The animated lecturer represents the Edinburgh phrenologist George Combe (1788-1858). Behind him are his inspirations, Spurzheim as a bust standing on the floor, Gall in a jar on the shelf. The creators of this coloured lithograph of 1826 style themselves as L Bump and J Lump (both British artists active in 1826, probably fictional names). Franz Gall had a lectured in London in 1823 and Spurzheim in Edinburgh in 1824.

George Combe was a Scottish lawyer and writer on Phrenology and education. In 1820, he founded the Edinburgh Phrenological Society and his major works were: “ Elements of Phrenology” (1824) and “The Constitution of Man” (1828). Image courtesy of the National Library of Medicine, Bethesda, USA

Fig. 4
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by Daumier Honoré (1808-1879)

in “Bureau de la Némésis médicale”, published by François Fabre (1797-1879), Paris, 1840, Edition 2, Tome II, p. 192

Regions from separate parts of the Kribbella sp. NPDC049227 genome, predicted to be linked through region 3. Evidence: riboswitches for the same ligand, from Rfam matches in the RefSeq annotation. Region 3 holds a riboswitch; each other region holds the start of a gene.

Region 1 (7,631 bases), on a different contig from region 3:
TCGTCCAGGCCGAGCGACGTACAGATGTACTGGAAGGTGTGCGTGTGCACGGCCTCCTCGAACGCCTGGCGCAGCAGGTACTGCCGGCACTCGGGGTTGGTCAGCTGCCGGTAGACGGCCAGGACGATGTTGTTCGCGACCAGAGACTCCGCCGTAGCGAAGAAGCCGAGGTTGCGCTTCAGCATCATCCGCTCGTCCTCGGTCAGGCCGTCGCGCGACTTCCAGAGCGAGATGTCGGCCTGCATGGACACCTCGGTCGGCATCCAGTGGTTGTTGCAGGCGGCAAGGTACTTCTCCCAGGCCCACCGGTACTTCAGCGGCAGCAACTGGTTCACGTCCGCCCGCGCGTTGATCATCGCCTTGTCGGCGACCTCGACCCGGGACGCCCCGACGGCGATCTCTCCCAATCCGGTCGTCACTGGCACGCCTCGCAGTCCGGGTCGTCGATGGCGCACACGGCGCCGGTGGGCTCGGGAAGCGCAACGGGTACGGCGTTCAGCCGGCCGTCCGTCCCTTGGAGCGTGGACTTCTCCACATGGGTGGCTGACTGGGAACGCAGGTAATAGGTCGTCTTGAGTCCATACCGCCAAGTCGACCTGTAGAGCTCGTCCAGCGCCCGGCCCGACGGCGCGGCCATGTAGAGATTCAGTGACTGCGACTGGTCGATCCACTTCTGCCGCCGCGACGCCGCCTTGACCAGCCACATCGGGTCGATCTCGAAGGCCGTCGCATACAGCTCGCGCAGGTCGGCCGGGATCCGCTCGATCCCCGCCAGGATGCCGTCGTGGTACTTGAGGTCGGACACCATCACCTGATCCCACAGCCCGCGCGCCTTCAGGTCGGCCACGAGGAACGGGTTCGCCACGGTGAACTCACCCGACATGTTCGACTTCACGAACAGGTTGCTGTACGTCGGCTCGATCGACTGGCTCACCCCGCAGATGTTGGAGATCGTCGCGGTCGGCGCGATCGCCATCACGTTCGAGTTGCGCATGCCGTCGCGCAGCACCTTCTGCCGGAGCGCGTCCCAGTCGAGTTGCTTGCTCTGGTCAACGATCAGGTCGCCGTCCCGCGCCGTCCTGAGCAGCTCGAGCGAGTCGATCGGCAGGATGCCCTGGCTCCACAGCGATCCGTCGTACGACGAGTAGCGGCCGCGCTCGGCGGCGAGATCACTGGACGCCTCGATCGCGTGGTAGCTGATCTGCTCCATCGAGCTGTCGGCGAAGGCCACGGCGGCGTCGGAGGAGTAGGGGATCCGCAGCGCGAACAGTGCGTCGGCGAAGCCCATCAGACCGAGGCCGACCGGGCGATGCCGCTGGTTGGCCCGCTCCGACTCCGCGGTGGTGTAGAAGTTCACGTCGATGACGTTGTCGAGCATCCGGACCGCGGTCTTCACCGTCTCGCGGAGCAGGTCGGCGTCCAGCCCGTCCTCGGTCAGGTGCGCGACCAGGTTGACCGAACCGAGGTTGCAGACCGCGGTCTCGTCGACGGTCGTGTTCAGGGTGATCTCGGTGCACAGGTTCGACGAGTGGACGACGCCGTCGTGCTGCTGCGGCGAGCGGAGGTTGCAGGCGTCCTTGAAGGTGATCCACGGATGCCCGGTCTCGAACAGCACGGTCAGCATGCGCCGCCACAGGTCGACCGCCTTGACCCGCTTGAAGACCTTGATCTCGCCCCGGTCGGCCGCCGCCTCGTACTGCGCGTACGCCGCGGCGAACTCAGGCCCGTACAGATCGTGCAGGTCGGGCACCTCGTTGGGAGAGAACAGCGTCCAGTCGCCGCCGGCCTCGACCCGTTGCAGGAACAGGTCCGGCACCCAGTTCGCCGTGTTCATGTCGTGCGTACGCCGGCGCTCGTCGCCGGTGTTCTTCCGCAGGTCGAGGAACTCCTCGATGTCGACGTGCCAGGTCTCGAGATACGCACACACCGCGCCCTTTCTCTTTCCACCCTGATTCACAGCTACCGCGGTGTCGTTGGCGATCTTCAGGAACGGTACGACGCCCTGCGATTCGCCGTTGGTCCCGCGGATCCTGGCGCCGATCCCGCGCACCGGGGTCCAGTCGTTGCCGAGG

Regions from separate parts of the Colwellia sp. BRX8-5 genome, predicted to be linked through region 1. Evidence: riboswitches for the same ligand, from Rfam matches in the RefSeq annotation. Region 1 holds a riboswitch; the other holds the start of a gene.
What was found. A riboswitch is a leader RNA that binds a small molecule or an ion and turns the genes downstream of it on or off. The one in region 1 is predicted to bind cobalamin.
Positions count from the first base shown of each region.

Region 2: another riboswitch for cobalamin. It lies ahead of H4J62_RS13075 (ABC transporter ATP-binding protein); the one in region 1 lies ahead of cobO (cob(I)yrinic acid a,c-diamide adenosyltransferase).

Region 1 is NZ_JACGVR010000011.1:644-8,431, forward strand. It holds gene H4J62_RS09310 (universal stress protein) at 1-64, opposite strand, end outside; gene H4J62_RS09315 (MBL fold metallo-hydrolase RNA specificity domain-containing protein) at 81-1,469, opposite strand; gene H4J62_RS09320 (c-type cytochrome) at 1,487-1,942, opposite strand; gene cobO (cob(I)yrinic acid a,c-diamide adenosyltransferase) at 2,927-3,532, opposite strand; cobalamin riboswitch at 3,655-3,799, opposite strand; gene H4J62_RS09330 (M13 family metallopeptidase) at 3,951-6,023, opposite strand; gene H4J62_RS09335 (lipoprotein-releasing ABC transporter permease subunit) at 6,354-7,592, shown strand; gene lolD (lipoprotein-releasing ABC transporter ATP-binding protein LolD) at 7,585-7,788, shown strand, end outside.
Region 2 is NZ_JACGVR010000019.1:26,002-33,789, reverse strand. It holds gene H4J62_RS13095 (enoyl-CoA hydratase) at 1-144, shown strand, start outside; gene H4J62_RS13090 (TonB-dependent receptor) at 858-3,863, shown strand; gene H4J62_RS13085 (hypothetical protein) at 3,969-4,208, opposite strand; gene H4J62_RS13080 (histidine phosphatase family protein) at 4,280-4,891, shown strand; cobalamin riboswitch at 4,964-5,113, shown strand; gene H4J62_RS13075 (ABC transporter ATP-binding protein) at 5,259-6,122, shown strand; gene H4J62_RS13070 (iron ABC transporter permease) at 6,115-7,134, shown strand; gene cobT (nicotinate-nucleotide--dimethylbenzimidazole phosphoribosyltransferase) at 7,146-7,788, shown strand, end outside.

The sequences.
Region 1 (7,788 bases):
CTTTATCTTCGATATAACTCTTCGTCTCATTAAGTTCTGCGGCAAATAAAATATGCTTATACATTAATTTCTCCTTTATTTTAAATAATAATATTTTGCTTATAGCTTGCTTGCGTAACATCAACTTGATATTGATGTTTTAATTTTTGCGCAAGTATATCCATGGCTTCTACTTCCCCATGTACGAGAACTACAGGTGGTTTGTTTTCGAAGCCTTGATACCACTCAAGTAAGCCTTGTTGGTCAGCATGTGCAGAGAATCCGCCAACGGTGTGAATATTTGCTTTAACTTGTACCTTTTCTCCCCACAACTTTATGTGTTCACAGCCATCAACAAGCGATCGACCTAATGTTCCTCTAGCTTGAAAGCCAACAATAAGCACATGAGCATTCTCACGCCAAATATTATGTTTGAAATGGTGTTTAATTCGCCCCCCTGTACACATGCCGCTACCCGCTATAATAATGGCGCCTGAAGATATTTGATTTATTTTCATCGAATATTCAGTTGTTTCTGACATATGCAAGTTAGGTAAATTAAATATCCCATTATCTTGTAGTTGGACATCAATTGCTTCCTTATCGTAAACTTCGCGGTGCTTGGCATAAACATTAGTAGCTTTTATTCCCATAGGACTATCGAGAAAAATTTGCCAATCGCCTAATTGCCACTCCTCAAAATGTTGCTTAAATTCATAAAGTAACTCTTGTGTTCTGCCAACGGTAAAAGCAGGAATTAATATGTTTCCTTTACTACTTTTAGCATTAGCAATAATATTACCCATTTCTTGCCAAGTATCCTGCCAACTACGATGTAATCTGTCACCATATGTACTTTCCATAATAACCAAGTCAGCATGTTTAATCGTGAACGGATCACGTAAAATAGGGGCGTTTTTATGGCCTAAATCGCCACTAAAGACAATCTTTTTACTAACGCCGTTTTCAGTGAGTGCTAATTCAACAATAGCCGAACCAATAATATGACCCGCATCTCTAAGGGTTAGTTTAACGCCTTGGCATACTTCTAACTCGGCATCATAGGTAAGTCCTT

A phrenologist examines the head of a young child in the company of a man and woman. Skulls and busts are on shelves in the background.

Daumier Honorè was a famous French printmaker, caricaturist, painter and sculptor of the 19th century. He joined with Charles Philippon (1800-1861) who launched the comic journals La Caricature (1830) and later Le Charivari (1832). Other French caricaturists were included such as: Paul Gavarni (1804-1866), Jean Ignace Isidore Gérard Grandville (1803-1847), Achille Jacques-Jean-Marie Devéria (1800-1857), Denis Auguste Marie Raffet (1804-1860) and André Gill (1840-1885). Image courtesy of the National Library of Medicine, Bethesda, USA


  • Browne, James P., ‘Memoir of the late Mr James De Ville’ , Phrenological Journal, 19, pp. 329-344, 1846
  • ‘Mr De Ville’s Collection’, Phrenological Journal, 14, pp. 19-23, 1841
  • Kaufman, M H. Circumstances surrounding the examination of the skull and brain of George Combe (1788-1858) advocate of phrenology. Proceedings of the Royal College of Physicians of Edinburgh 25 (4): 663-74, 1995
  • Wright, Peter. “George Combe: phrenologist, philosopher, psychologist (1788-1858)” . Cortex 41 (4) 447-51, 2005